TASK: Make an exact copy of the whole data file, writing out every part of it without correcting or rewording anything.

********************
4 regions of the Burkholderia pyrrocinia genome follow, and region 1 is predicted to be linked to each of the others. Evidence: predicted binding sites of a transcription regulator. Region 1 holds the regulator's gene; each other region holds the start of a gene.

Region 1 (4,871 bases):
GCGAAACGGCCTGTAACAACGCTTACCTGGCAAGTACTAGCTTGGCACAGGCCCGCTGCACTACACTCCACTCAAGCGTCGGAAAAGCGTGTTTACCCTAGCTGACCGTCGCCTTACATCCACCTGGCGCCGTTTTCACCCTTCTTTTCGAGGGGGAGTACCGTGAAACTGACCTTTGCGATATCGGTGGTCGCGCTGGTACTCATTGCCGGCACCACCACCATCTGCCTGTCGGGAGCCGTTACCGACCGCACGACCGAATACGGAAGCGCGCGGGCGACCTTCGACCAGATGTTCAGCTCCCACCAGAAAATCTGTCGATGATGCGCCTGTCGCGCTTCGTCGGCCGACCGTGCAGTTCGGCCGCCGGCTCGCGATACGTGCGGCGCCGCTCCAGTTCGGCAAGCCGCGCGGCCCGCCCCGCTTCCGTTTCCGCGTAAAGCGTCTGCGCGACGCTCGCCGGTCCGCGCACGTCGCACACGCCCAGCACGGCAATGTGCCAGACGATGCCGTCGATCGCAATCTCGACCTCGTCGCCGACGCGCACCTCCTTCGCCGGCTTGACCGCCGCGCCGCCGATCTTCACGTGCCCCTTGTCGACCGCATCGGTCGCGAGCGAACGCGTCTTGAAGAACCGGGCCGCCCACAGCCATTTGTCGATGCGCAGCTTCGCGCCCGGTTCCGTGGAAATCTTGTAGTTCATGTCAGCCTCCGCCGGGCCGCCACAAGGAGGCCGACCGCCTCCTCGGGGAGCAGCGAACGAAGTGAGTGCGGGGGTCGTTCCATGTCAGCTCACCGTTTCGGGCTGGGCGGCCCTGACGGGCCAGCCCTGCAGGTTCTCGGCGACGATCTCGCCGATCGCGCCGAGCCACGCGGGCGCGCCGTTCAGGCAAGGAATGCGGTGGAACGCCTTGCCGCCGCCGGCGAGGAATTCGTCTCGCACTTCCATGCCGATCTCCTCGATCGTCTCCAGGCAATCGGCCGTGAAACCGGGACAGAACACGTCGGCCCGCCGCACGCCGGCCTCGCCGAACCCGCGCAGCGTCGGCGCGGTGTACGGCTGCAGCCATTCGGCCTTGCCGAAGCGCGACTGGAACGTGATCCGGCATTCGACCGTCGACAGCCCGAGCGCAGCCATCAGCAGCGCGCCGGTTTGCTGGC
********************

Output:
4 regions of the Burkholderia pyrrocinia genome follow, and region 1 is predicted to be linked to each of the others. Evidence: predicted binding sites of a transcription regulator. Region 1 holds the regulator's gene; each other region holds the start of a gene.

Region 1 (4,871 bases):
GCGAAACGGCCTGTAACAACGCTTACCTGGCAAGTACTAGCTTGGCACAGGCCCGCTGCACTACACTCCACTCAAGCGTCGGAAAAGCGTGTTTACCCTAGCTGACCGTCGCCTTACATCCACCTGGCGCCGTTTTCACCCTTCTTTTCGAGGGGGAGTACCGTGAAACTGACCTTTGCGATATCGGTGGTCGCGCTGGTACTCATTGCCGGCACCACCACCATCTGCCTGTCGGGAGCCGTTACCGACCGCACGACCGAATACGGAAGCGCGCGGGCGACCTTCGACCAGATGTTCAGCTCCCACCAGAAAATCTGTCGATGATGCGCCTGTCGCGCTTCGTCGGCCGACCGTGCAGTTCGGCCGCCGGCTCGCGATACGTGCGGCGCCGCTCCAGTTCGGCAAGCCGCGCGGCCCGCCCCGCTTCCGTTTCCGCGTAAAGCGTCTGCGCGACGCTCGCCGGTCCGCGCACGTCGCACACGCCCAGCACGGCAATGTGCCAGACGATGCCGTCGATCGCAATCTCGACCTCGTCGCCGACGCGCACCTCCTTCGCCGGCTTGACCGCCGCGCCGCCGATCTTCACGTGCCCCTTGTCGACCGCATCGGTCGCGAGCGAACGCGTCTTGAAGAACCGGGCCGCCCACAGCCATTTGTCGATGCGCAGCTTCGCGCCCGGTTCCGTGGAAATCTTGTAGTTCATGTCAGCCTCCGCCGGGCCGCCACAAGGAGGCCGACCGCCTCCTCGGGGAGCAGCGAACGAAGTGAGTGCGGGGGTCGTTCCATGTCAGCTCACCGTTTCGGGCTGGGCGGCCCTGACGGGCCAGCCCTGCAGGTTCTCGGCGACGATCTCGCCGATCGCGCCGAGCCACGCGGGCGCGCCGTTCAGGCAAGGAATGCGGTGGAACGCCTTGCCGCCGCCGGCGAGGAATTCGTCTCGCACTTCCATGCCGATCTCCTCGATCGTCTCCAGGCAATCGGCCGTGAAACCGGGACAGAACACGTCGGCCCGCCGCACGCCGGCCTCGCCGAACCCGCGCAGCGTCGGCGCGGTGTACGGCTGCAGCCATTCGGCCTTGCCGAAGCGCGACTGGAACGTGATCCGGCATTCGACCGTCGACAGCCCGAGCGCAGCCATCAGCAGCGCGCCGGTTTGCTGGC